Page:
The time employed for the polymerization reaction can vary over a wide range and will depend to some extent on the reaction temperature and on the vinyl ether monomers used in the polymerization process. Generally, the reaction will be conducted for about 0.25 to about 20 hours, preferably 1.0 to 2.0 hours or until essentially all the alkyl vinyl ether monomers have reacted to form polymer. Completion of the polymerization reaction can be monitored by observing the is disappearance of the vinylic proton(s) from the alkyl vinyl ether monomers by 1 H NMR, if desired.

When essentially all of the alkyl vinyl ether monomer has reacted to form polymer, the reactive terminal end of the polymer is quenched by contacting the reaction mixture with about 5 to about 20 equivalents of an aqueous alkali metal carbonate solution, such as aqueous potassium or sodium carbonate. This affords a carbonyl-terminated poly(vinyl ether) having the formula: ##STR9## wherein R1 -R9, m and n are as defined above. The quenching reaction is typically conducted at about -20° C. to about 25° C. for about 0.1 to about 2 hours.

In a preferred method of preparing the poly(vinyl ether) aminocarbamates of the present invention, the carbonyl group of the poly(vinyl ether) of formula VIII is reduced with a suitable reducing agent, such as a metal hydride reagent, to form a hydroxy-terminated poly(vinyl ether) having the formula: ##STR10## wherein R1 -R9, m and n are as defined above. A particularly preferred reducing agent is sodium borohydride.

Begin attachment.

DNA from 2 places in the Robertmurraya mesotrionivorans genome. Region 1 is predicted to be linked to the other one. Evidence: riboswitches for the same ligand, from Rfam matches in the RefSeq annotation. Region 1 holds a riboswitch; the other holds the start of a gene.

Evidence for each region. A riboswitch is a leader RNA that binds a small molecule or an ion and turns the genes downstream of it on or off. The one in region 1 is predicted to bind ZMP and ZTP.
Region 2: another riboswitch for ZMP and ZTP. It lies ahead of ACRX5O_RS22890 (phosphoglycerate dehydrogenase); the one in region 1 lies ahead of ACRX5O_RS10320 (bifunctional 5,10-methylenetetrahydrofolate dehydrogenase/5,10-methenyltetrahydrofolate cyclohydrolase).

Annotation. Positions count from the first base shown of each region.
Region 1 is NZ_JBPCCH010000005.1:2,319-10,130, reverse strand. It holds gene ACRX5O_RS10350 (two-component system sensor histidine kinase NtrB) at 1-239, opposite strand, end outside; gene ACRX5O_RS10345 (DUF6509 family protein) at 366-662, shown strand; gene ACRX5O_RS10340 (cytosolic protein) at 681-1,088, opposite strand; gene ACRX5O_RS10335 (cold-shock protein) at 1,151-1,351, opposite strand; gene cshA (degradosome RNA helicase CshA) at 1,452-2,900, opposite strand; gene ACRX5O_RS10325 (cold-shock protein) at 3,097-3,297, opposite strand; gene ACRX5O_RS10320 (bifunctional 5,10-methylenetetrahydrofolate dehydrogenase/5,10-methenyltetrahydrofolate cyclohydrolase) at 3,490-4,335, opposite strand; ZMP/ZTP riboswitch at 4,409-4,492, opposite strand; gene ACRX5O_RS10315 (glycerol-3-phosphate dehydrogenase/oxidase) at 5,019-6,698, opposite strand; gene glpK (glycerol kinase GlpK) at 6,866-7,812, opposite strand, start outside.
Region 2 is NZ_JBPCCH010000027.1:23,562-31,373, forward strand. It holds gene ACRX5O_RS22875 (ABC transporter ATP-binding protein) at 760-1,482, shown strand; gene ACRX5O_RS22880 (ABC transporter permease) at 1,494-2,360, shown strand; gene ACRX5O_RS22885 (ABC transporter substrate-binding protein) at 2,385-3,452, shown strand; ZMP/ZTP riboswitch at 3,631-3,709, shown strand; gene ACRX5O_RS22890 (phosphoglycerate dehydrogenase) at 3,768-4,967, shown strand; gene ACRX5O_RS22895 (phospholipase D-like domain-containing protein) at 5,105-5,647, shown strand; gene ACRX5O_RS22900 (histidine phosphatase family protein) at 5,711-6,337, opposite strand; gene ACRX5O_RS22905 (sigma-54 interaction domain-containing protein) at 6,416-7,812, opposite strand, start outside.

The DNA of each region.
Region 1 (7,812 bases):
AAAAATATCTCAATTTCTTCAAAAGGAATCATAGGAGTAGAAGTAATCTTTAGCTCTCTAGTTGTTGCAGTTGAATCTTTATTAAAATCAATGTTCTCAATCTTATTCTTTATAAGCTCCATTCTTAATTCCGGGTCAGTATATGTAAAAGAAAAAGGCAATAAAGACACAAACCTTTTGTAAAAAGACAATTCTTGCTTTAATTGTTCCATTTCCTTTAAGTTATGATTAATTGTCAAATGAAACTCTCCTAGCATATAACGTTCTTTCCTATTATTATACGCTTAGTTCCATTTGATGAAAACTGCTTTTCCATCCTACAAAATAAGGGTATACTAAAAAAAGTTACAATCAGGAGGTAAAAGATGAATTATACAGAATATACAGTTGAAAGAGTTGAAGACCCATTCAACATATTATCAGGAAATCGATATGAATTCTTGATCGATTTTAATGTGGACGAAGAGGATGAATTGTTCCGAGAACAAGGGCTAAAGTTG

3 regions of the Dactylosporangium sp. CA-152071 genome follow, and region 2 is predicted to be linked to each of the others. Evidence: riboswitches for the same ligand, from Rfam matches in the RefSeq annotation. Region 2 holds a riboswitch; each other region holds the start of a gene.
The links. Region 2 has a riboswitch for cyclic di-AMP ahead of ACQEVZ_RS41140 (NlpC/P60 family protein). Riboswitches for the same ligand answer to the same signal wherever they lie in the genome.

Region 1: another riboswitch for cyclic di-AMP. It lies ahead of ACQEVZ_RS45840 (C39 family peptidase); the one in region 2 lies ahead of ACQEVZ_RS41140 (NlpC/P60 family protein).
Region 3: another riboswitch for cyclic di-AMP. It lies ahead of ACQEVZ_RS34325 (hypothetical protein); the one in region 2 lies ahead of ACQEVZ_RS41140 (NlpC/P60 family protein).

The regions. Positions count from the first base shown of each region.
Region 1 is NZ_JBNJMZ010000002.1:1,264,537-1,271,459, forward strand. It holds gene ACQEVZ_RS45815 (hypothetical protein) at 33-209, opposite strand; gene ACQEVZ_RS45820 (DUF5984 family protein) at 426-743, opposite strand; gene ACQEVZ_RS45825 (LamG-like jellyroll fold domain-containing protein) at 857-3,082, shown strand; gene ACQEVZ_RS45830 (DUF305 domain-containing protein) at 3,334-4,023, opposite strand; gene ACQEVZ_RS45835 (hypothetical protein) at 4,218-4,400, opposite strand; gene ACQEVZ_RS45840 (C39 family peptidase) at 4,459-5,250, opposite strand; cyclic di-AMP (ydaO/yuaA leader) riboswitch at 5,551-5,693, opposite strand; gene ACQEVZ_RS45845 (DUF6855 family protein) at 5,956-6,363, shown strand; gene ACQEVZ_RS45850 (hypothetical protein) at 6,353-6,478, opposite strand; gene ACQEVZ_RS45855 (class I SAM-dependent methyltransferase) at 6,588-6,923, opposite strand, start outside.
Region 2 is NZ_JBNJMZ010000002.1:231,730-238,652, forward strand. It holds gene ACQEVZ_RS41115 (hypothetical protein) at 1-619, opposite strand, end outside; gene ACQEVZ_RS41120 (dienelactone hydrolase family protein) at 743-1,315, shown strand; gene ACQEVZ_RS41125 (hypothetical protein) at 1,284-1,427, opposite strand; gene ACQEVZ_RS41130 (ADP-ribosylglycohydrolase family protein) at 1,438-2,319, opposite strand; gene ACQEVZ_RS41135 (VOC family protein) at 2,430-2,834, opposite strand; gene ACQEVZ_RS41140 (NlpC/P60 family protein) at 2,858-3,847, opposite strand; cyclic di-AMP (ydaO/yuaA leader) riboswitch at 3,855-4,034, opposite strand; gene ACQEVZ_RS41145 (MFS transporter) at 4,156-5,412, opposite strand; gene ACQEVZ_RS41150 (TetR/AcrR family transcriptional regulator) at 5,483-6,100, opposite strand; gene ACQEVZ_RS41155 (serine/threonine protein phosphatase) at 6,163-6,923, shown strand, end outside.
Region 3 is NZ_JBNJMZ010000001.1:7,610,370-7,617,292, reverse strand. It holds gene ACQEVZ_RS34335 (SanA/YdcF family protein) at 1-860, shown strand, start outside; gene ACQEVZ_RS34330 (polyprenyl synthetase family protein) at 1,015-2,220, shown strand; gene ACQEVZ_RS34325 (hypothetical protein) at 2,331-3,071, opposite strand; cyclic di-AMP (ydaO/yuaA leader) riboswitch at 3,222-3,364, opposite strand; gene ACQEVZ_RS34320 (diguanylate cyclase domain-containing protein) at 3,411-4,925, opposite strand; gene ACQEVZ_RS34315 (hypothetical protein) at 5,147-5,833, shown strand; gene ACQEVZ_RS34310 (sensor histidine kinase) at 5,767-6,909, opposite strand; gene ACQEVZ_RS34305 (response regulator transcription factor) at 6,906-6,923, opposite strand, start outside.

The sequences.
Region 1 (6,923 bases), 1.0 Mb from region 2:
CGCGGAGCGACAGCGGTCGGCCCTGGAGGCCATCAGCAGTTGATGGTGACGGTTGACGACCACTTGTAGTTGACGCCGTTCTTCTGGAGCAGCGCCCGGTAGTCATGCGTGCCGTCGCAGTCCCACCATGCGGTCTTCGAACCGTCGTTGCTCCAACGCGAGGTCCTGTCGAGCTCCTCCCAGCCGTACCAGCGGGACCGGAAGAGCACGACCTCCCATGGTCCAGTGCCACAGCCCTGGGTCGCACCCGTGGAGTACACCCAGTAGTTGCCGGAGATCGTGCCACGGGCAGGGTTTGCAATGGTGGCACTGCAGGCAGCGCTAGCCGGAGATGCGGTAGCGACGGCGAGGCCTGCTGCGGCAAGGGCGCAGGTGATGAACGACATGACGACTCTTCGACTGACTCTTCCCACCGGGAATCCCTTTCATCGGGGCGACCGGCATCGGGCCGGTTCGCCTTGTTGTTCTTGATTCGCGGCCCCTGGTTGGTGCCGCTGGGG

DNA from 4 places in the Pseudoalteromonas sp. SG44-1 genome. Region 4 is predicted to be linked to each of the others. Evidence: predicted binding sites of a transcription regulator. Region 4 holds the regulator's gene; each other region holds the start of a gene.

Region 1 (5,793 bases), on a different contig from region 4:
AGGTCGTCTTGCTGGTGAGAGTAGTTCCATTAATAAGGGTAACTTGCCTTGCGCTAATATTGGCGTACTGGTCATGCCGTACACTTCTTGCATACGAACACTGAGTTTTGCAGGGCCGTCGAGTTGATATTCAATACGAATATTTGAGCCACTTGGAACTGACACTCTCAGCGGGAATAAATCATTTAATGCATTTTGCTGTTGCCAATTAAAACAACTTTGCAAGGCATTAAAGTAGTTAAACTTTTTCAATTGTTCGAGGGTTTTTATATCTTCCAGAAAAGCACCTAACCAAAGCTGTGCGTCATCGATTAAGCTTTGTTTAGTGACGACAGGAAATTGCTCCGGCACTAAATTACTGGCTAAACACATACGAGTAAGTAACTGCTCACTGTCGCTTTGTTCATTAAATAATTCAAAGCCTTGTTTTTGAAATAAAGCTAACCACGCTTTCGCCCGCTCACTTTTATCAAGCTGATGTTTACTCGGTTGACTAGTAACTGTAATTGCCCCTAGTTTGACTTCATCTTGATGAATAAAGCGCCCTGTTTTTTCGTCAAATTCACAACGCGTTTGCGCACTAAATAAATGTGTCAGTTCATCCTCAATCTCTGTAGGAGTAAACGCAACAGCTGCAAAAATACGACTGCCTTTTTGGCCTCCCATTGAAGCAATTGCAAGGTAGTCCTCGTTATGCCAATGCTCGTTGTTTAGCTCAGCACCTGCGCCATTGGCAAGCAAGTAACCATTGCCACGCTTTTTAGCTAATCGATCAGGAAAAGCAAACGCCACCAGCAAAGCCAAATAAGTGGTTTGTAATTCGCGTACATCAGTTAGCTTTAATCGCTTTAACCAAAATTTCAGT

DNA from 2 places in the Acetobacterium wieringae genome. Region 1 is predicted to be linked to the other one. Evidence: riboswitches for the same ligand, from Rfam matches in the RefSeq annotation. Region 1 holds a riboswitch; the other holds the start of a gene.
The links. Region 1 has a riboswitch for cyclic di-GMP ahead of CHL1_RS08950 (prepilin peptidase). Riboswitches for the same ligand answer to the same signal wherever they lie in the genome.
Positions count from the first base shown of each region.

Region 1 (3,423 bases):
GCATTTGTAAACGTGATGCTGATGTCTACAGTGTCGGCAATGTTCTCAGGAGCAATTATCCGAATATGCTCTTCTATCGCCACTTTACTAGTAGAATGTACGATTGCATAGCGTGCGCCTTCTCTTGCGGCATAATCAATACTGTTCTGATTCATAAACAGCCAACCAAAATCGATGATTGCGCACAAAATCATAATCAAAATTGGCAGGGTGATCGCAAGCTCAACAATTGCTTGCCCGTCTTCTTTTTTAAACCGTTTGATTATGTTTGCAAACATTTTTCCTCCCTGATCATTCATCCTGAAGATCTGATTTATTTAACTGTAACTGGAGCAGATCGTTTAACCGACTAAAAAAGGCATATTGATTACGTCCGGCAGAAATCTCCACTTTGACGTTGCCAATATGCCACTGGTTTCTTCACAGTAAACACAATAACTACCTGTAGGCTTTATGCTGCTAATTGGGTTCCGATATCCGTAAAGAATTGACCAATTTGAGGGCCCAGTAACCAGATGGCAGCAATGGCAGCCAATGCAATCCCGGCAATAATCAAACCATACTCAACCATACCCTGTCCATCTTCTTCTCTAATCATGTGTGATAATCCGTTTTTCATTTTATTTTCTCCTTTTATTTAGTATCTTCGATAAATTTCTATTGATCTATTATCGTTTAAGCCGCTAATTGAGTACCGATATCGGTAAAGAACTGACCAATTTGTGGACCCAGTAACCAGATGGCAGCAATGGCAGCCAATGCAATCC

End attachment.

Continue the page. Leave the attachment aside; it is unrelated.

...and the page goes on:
Typically, the reduction reaction is effected by contacting the carbonyl-terminated poly(vinyl ether) of formula VIII is with about 2 to about 10 molar equivalents of sodium borohydride in an essentially inert solvent. Suitable solvents include methanol, ethanol, propanol and the like. Ethanol is a particularly preferred solvent. The reaction is usually conducted at about 0° C. to about 40° C. for about 2 to about 24 hours. Other suitable methods for reducing carbonyl compounds to alcohols can be found, for example, in I. T. Harrison and S. Harrison, Compendium of Organic Synthetic Methods, pp. 81-84 and 111-118, Wiley-Interscience, New York (1971) and references cited therein.

The hydroxy-terminated poly(vinyl ether) of formula IX may then be coupled with a suitable amine component using phosgene or a phosgene equivalent as described in further detail below.

B. The Amine Component

As indicated above, the poly(vinyl ether) aminocarbamates of the present invention contain an amine component which is covalently linked to the aforementioned poly(vinyl ether) component through a carbamate connecting group.

In general, the amine component will contain an average of at least about one basic nitrogen atom per molecule. A "basic nitrogen atom" is one that is titratable by a strong acid, for example, a primary, secondary or tertiary amine nitrogen; as distinguished from, for example, an carbamyl nitrogen, e.g. --OC(O)NH--, which is not titratable with a strong acid. Preferably, at least one of the basic nitrogen is atoms of the amine component will be primary or secondary amine nitrogen, more preferably at least one will be a primary amine nitrogen.